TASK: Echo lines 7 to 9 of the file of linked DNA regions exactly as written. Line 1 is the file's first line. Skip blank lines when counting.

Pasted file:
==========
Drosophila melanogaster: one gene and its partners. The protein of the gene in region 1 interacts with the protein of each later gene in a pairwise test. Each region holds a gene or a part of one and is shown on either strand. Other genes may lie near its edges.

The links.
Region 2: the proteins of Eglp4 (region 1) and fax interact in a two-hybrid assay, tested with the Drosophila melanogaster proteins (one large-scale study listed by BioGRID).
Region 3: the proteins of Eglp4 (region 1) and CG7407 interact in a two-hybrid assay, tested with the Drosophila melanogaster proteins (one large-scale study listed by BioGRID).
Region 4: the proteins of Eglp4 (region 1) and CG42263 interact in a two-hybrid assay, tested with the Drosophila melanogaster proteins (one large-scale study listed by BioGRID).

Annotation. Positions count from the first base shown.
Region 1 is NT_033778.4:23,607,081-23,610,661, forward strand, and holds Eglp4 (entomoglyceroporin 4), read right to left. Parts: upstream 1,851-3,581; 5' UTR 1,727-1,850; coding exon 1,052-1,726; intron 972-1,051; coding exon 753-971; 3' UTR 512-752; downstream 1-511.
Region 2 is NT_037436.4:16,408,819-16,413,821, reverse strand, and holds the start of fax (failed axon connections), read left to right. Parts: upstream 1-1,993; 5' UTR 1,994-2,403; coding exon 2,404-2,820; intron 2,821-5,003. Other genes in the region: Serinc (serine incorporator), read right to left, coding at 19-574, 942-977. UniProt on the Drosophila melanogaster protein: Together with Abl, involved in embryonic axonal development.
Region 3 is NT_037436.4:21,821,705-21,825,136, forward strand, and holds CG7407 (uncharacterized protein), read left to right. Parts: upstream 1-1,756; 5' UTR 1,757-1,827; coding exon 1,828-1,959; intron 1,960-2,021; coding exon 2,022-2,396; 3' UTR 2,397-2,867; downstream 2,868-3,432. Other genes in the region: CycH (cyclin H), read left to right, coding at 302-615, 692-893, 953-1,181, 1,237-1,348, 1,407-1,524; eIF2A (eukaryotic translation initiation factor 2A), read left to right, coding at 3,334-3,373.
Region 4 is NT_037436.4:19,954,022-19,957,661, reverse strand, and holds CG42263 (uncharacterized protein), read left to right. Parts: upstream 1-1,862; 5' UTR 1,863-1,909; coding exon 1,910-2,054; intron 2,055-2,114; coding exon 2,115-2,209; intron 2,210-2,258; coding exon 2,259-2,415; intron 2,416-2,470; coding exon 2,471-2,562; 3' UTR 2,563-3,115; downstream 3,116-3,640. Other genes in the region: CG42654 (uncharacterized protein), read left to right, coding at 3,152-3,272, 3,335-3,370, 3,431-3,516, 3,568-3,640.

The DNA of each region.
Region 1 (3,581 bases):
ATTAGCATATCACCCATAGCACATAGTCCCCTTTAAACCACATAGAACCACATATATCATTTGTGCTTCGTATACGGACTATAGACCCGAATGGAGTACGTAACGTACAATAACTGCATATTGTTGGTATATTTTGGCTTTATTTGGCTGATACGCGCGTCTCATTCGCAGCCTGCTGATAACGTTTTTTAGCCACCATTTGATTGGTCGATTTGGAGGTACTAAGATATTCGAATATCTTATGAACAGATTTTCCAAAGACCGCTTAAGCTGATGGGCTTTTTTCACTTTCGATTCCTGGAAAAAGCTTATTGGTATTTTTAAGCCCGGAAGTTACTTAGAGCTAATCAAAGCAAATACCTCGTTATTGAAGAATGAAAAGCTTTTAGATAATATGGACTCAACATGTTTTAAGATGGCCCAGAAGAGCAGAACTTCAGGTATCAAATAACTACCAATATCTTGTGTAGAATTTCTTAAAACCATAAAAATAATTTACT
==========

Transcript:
Region 1 is NT_033778.4:23,607,081-23,610,661, forward strand, and holds Eglp4 (entomoglyceroporin 4), read right to left. Parts: upstream 1,851-3,581; 5' UTR 1,727-1,850; coding exon 1,052-1,726; intron 972-1,051; coding exon 753-971; 3' UTR 512-752; downstream 1-511.
Region 2 is NT_037436.4:16,408,819-16,413,821, reverse strand, and holds the start of fax (failed axon connections), read left to right. Parts: upstream 1-1,993; 5' UTR 1,994-2,403; coding exon 2,404-2,820; intron 2,821-5,003. Other genes in the region: Serinc (serine incorporator), read right to left, coding at 19-574, 942-977. UniProt on the Drosophila melanogaster protein: Together with Abl, involved in embryonic axonal development.
Region 3 is NT_037436.4:21,821,705-21,825,136, forward strand, and holds CG7407 (uncharacterized protein), read left to right. Parts: upstream 1-1,756; 5' UTR 1,757-1,827; coding exon 1,828-1,959; intron 1,960-2,021; coding exon 2,022-2,396; 3' UTR 2,397-2,867; downstream 2,868-3,432. Other genes in the region: CycH (cyclin H), read left to right, coding at 302-615, 692-893, 953-1,181, 1,237-1,348, 1,407-1,524; eIF2A (eukaryotic translation initiation factor 2A), read left to right, coding at 3,334-3,373.